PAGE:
However, the UK Childhood Cancer Study - an 18-year study of EMFs and 2226 cancer-stricken children matched with healthy children - did not support a link between EMF exposure and childhood cancer (Lancet, 1999; 354: 1925-31).
Nevertheless, the authors noted that the study design may have been flawed (an admission omitted from most of the media reporting). A non-relevant criterion was used, and only 2.3 per cent of the studied children fell into the higher-exposure category. Exposure was also not comparable to studies in other countries, such as North America, where the voltage is different and rates of high exposure are greater. Another study in New Zealand (Lancet, 1999; 354: 1967-8) also proved inconclusive, but had the same design flaws as the UKCCS.
Overall, we know pitifully little about the role of environmental carcinogens in childhood cancer (Environ Health Perspect, 1998; 106 [Suppl 3]: 875-80). When studies have been done, scientists have tended to hedge their bets by concluding that the effects on the general population are likely to be small. But add up all these small effects and there may be a strong case for an environmental cause for some childhood cancers.
Also, whereas scientists now believe that many adult cancers are due to lifestyle factors such as smoking, diet, occupation, and exposure to radiation and toxic chemicals, medical science has consistently failed to give the same consideration to childhood cancers.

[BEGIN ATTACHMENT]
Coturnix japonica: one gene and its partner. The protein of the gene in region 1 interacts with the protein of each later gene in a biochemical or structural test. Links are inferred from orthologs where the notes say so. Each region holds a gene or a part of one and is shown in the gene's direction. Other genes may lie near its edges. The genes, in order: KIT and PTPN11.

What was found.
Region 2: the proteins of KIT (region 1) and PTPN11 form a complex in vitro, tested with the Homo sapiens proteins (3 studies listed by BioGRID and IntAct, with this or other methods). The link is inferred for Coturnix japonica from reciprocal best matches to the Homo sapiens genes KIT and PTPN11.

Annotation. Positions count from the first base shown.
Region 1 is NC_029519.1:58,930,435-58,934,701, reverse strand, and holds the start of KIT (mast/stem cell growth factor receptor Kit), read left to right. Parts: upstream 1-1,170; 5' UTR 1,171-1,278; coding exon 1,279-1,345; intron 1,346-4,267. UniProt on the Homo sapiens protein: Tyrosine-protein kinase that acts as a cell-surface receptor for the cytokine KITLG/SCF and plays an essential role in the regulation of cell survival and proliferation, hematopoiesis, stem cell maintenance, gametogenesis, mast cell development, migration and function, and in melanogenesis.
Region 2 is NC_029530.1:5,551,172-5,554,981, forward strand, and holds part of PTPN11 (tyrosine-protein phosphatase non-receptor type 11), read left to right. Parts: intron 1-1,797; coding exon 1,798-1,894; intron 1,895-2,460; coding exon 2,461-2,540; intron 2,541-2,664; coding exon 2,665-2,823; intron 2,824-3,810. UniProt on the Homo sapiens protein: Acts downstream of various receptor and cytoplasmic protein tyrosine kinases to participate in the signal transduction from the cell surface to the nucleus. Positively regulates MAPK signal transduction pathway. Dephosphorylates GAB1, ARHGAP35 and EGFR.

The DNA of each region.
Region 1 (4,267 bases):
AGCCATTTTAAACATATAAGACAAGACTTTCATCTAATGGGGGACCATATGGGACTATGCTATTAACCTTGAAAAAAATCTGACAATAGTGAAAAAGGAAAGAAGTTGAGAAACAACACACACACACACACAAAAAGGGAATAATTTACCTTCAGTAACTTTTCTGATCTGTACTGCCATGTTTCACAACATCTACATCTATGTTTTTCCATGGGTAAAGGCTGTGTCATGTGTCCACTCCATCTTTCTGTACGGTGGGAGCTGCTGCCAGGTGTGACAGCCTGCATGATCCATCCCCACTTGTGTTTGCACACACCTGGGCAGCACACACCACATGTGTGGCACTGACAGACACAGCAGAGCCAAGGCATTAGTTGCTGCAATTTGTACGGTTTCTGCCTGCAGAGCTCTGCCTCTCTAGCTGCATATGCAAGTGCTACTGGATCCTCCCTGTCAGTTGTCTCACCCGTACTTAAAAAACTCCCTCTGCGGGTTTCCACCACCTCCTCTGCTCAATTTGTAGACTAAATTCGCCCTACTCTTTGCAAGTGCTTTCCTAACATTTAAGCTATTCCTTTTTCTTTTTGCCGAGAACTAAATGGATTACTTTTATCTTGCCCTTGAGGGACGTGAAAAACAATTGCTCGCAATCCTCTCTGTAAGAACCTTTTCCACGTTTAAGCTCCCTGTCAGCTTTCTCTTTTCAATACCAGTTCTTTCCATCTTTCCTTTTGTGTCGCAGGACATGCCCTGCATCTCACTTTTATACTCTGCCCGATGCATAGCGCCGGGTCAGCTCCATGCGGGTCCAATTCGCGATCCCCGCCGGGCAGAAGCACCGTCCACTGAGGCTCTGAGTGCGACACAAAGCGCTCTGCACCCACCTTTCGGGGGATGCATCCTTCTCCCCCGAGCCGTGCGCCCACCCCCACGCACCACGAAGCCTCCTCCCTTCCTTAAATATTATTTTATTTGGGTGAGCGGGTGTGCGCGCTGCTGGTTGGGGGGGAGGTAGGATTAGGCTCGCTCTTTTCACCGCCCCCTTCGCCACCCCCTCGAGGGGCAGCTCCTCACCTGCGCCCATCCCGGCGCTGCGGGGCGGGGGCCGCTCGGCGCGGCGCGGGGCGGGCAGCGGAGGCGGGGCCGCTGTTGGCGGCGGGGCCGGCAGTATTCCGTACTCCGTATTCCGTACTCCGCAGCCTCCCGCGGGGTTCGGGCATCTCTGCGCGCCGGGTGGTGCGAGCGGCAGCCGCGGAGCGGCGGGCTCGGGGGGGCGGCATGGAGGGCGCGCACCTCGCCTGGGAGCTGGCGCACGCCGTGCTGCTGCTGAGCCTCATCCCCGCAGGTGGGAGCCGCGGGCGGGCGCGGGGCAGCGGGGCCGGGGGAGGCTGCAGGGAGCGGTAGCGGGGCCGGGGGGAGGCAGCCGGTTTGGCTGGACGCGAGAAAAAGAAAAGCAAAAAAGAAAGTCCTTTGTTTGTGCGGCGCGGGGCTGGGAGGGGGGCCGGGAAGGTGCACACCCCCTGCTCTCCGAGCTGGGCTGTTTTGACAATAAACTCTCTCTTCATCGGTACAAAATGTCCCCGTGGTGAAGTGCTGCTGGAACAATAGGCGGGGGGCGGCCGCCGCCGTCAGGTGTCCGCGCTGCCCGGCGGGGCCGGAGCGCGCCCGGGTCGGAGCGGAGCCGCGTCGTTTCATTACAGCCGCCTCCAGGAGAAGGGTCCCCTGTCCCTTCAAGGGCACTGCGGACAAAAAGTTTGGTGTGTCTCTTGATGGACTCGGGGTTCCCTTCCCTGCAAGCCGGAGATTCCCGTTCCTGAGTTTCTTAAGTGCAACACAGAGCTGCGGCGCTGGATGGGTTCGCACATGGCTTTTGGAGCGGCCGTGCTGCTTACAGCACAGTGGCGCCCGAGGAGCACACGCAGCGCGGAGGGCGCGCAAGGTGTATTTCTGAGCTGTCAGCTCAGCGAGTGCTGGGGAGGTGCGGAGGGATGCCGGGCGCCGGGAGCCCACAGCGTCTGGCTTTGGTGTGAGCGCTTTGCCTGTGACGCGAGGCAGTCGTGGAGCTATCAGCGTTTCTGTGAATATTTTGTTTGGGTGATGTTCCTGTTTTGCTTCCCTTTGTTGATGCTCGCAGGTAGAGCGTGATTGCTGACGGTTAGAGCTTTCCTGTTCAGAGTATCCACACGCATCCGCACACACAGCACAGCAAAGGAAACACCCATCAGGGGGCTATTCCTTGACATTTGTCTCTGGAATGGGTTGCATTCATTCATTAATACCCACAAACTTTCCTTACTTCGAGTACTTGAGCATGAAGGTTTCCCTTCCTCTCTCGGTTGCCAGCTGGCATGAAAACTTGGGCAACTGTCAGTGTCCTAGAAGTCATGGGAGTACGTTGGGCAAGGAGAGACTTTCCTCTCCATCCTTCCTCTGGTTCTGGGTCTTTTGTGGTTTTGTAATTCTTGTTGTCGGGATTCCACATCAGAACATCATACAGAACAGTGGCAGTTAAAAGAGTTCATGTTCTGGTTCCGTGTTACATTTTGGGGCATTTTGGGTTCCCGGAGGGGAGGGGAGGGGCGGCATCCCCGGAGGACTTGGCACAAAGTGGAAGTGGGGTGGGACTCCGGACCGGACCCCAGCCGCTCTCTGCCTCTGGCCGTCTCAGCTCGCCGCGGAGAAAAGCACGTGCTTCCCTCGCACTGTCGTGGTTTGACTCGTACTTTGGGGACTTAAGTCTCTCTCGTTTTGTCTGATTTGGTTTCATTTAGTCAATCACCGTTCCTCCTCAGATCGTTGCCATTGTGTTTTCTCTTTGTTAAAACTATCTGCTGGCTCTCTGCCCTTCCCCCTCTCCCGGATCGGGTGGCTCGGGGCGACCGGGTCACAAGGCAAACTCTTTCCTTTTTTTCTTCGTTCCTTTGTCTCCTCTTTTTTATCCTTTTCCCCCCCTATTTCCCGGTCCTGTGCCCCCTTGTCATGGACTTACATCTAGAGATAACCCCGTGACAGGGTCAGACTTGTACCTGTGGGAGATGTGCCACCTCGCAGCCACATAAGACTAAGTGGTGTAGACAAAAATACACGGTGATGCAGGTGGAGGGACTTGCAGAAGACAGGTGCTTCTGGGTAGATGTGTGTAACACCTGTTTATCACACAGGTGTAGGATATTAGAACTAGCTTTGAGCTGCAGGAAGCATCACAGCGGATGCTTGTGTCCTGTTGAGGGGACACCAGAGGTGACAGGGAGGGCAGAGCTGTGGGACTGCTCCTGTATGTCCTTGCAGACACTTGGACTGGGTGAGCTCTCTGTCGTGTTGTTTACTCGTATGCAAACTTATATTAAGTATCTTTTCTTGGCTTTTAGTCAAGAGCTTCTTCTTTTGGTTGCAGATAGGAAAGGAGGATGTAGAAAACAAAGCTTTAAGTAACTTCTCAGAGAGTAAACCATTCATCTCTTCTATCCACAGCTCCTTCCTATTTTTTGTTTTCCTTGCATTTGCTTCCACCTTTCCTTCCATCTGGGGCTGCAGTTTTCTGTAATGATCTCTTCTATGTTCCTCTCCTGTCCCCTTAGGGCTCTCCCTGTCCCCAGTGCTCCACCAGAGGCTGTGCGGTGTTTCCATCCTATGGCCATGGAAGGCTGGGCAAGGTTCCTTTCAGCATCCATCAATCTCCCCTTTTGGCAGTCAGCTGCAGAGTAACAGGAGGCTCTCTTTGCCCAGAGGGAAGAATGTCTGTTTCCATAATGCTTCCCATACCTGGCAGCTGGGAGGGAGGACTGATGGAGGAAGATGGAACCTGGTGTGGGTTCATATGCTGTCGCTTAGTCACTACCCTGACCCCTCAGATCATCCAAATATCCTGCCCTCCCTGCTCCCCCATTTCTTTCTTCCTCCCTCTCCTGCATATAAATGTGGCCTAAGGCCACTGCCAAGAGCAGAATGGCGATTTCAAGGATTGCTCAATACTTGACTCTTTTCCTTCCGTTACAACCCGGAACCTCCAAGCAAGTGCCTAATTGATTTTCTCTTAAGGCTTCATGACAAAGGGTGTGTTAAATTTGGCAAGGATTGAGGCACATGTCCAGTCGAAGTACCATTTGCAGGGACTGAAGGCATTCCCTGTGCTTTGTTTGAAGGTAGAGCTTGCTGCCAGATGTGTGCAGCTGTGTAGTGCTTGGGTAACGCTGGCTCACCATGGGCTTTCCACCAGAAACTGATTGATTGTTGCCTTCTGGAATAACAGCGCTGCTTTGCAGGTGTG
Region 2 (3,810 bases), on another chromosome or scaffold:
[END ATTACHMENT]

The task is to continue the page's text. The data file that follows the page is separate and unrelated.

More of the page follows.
The average age for a diagnosis of childhood cancer is six years, yet children often have more advanced cancer at first diagnosis. Only about 10 per cent of adults show evidence of spreading disease when first diagnosed compared with 80 per cent in children.
Doctors say that such late diagnosis is because the symptoms of cancer mimic so many other childhood illnesses (Am Fam Physician, 2000; 61: 2144-54). However, another viewpoint is that many medics, believing that childhood cancer is rare, may not take the symptoms seriously and may see exploratory tests for youngsters as unnecessary.
In the US, Alexander Horwin died of the most common form of brain cancer - medulloblastoma - after his parents were told repeatedly by their paediatrician that he had a ‘virus’. His parents have since made a herculean effort to raise awareness of the potential links between childhood vaccinations and cancer (log on to www.ouralexander for details).
Perhaps our children’s increased vulnerability in the face of environmental risk factors combined with the alarming increase in the incidence of childhood cancer is our wake-up call, urging us to take the unique biology of children and the damaging potential of these environmental insults even more seriously.
Where cancer is concerned, the best form of cure is prevention, and it behooves us to do whatever we can to ensure that our children have the resources to remain healthy in a toxic world.